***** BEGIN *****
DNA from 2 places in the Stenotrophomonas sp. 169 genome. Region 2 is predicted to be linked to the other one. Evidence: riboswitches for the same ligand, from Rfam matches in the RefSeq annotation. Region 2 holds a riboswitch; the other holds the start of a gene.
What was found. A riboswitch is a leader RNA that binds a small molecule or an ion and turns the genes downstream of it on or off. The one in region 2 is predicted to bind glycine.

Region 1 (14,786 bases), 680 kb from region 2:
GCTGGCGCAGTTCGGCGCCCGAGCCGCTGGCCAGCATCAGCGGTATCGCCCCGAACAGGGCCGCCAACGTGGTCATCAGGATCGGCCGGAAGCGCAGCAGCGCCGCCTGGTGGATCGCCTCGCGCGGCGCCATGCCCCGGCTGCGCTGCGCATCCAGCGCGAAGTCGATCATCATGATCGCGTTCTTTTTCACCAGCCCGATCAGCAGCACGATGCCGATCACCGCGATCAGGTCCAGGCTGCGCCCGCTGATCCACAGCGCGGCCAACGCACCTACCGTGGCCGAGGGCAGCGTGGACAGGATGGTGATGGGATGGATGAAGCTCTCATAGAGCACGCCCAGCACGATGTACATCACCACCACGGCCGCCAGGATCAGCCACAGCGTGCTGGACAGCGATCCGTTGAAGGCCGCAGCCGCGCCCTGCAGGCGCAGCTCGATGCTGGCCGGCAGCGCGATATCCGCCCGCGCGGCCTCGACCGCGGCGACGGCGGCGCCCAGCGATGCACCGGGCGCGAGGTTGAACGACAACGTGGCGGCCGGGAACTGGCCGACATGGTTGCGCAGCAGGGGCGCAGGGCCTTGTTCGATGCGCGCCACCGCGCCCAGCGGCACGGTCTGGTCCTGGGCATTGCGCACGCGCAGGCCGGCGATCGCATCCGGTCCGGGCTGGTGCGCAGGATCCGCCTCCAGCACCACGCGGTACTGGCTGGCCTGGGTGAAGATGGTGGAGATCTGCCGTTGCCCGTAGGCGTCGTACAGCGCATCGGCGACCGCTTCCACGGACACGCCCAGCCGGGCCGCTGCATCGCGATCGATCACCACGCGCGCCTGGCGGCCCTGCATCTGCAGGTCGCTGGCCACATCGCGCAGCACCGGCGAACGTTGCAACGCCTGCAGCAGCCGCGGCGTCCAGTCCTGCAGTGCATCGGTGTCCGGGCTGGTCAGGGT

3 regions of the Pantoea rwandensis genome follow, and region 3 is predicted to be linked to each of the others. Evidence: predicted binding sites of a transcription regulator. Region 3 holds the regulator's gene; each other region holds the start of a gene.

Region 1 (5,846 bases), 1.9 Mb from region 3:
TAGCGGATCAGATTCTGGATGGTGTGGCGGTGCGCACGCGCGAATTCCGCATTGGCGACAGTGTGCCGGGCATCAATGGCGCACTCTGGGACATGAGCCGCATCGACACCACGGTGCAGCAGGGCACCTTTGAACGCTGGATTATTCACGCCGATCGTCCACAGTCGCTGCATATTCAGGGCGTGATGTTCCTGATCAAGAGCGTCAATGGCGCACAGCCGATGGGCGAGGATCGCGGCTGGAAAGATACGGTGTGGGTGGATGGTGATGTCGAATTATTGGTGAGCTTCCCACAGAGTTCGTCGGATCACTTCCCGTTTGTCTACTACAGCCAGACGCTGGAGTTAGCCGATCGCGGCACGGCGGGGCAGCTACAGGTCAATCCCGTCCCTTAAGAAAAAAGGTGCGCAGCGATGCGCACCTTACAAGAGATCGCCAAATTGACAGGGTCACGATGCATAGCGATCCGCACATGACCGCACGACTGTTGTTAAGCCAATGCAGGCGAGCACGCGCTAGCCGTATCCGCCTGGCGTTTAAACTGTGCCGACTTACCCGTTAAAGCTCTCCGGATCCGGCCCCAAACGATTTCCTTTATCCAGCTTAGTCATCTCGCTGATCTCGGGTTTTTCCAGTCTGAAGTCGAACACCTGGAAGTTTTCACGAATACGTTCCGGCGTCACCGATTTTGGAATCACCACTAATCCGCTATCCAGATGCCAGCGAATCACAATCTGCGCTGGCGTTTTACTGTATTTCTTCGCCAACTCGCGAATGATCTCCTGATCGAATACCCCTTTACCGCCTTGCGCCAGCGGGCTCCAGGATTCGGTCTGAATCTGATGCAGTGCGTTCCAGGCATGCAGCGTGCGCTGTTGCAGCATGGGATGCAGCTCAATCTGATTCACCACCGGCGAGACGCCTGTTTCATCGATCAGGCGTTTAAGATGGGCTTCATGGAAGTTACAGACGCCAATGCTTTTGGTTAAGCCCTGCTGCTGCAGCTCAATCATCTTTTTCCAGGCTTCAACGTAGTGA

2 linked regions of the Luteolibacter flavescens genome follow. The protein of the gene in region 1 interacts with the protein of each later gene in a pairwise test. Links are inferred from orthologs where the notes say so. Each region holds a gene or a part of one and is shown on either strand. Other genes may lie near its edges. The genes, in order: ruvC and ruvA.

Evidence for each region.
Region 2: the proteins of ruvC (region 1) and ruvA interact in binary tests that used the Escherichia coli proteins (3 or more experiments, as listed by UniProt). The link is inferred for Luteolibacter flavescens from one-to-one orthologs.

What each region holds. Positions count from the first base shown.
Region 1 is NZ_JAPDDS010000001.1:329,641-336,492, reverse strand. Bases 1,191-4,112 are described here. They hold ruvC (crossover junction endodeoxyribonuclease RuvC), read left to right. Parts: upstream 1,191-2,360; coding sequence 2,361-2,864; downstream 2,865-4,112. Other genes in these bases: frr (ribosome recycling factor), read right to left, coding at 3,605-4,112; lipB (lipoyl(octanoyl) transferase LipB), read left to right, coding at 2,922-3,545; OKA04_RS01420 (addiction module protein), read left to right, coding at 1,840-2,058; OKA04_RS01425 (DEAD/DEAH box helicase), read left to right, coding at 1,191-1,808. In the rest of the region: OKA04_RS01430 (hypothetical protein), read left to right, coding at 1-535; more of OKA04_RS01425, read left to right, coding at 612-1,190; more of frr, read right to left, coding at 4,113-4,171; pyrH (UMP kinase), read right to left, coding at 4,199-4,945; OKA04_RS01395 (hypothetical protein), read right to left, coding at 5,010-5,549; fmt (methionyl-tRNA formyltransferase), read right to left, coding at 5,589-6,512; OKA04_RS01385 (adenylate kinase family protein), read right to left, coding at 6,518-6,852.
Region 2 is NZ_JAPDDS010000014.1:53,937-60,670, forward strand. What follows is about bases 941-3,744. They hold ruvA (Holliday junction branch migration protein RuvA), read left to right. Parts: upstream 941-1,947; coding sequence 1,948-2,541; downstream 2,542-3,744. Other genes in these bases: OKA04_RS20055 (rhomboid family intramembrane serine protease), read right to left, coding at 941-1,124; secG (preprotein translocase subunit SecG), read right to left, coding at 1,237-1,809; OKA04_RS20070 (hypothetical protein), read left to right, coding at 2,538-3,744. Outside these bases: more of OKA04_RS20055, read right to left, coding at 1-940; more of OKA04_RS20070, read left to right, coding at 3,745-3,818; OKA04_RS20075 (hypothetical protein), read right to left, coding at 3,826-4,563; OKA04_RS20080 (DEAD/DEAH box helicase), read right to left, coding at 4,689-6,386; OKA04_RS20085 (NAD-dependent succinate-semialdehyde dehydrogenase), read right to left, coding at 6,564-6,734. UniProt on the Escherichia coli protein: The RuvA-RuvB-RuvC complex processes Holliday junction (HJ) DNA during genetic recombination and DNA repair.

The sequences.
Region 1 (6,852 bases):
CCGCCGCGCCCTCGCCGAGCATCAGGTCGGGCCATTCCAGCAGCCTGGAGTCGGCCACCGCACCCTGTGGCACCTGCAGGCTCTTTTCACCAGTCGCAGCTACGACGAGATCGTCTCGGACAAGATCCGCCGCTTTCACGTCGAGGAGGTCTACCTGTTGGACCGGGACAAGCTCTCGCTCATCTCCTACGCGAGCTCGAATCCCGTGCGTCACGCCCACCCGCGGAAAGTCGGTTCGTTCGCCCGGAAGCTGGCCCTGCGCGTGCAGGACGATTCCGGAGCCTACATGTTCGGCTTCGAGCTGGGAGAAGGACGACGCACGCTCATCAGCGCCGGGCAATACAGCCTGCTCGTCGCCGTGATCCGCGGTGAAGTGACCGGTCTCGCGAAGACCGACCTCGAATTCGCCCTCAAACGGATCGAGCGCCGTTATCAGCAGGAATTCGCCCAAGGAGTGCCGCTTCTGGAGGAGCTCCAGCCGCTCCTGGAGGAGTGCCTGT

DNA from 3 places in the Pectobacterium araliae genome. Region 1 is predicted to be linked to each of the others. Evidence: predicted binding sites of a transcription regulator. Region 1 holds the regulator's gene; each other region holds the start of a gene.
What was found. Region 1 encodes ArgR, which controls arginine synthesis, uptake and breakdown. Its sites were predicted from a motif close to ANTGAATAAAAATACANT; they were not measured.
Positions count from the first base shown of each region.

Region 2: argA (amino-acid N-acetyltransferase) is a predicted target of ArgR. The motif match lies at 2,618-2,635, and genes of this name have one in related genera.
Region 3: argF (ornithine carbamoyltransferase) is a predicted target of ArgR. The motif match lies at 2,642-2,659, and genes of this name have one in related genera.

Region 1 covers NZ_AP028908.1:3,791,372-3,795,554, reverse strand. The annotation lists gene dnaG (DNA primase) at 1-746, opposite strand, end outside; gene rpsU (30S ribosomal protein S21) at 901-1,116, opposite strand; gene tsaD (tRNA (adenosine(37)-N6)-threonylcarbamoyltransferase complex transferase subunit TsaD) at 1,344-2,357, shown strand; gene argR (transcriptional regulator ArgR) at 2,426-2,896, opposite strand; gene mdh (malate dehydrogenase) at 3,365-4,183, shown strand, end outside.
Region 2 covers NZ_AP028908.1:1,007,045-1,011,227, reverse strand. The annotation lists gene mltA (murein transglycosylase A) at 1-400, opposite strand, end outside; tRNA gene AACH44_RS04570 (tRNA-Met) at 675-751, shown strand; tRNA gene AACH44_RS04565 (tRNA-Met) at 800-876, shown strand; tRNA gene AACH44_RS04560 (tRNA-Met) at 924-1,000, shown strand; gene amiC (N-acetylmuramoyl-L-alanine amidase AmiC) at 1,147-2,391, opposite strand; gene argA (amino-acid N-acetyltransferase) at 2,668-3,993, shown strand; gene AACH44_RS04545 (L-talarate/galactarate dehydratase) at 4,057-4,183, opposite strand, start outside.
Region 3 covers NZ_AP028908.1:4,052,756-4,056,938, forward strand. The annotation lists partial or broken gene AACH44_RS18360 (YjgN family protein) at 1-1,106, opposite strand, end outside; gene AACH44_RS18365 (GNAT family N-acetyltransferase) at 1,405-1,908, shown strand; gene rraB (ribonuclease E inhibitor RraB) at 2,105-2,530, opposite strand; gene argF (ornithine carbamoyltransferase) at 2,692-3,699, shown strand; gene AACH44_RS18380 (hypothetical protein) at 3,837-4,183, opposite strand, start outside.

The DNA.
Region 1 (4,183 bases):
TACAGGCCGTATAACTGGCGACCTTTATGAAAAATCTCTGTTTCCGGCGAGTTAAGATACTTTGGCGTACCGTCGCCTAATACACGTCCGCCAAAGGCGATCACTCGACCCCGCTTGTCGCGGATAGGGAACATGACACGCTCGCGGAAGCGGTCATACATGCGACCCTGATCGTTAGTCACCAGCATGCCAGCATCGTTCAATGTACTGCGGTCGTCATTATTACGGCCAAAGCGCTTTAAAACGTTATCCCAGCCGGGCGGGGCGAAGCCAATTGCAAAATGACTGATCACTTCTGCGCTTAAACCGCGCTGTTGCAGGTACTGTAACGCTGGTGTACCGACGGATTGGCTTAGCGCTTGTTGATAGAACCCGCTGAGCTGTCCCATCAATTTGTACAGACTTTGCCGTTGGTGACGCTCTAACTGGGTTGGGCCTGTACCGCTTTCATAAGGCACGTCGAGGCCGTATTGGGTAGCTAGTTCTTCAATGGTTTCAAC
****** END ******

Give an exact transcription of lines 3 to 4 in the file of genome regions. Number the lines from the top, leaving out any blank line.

Region 1 (14,786 bases), 680 kb from region 2:
GCTGGCGCAGTTCGGCGCCCGAGCCGCTGGCCAGCATCAGCGGTATCGCCCCGAACAGGGCCGCCAACGTGGTCATCAGGATCGGCCGGAAGCGCAGCAGCGCCGCCTGGTGGATCGCCTCGCGCGGCGCCATGCCCCGGCTGCGCTGCGCATCCAGCGCGAAGTCGATCATCATGATCGCGTTCTTTTTCACCAGCCCGATCAGCAGCACGATGCCGATCACCGCGATCAGGTCCAGGCTGCGCCCGCTGATCCACAGCGCGGCCAACGCACCTACCGTGGCCGAGGGCAGCGTGGACAGGATGGTGATGGGATGGATGAAGCTCTCATAGAGCACGCCCAGCACGATGTACATCACCACCACGGCCGCCAGGATCAGCCACAGCGTGCTGGACAGCGATCCGTTGAAGGCCGCAGCCGCGCCCTGCAGGCGCAGCTCGATGCTGGCCGGCAGCGCGATATCCGCCCGCGCGGCCTCGACCGCGGCGACGGCGGCGCCCAGCGATGCACCGGGCGCGAGGTTGAACGACAACGTGGCGGCCGGGAACTGGCCGACATGGTTGCGCAGCAGGGGCGCAGGGCCTTGTTCGATGCGCGCCACCGCGCCCAGCGGCACGGTCTGGTCCTGGGCATTGCGCACGCGCAGGCCGGCGATCGCATCCGGTCCGGGCTGGTGCGCAGGATCCGCCTCCAGCACCACGCGGTACTGGCTGGCCTGGGTGAAGATGGTGGAGATCTGCCGTTGCCCGTAGGCGTCGTACAGCGCATCGGCGACCGCTTCCACGGACACGCCCAGCCGGGCCGCTGCATCGCGATCGATCACCACGCGCGCCTGGCGGCCCTGCATCTGCAGGTCGCTGGCCACATCGCGCAGCACCGGCGAACGTTGCAACGCCTGCAGCAGCCGCGGCGTCCAGTCCTGCAGTGCATCGGTGTCCGGGCTGGTCAGGGT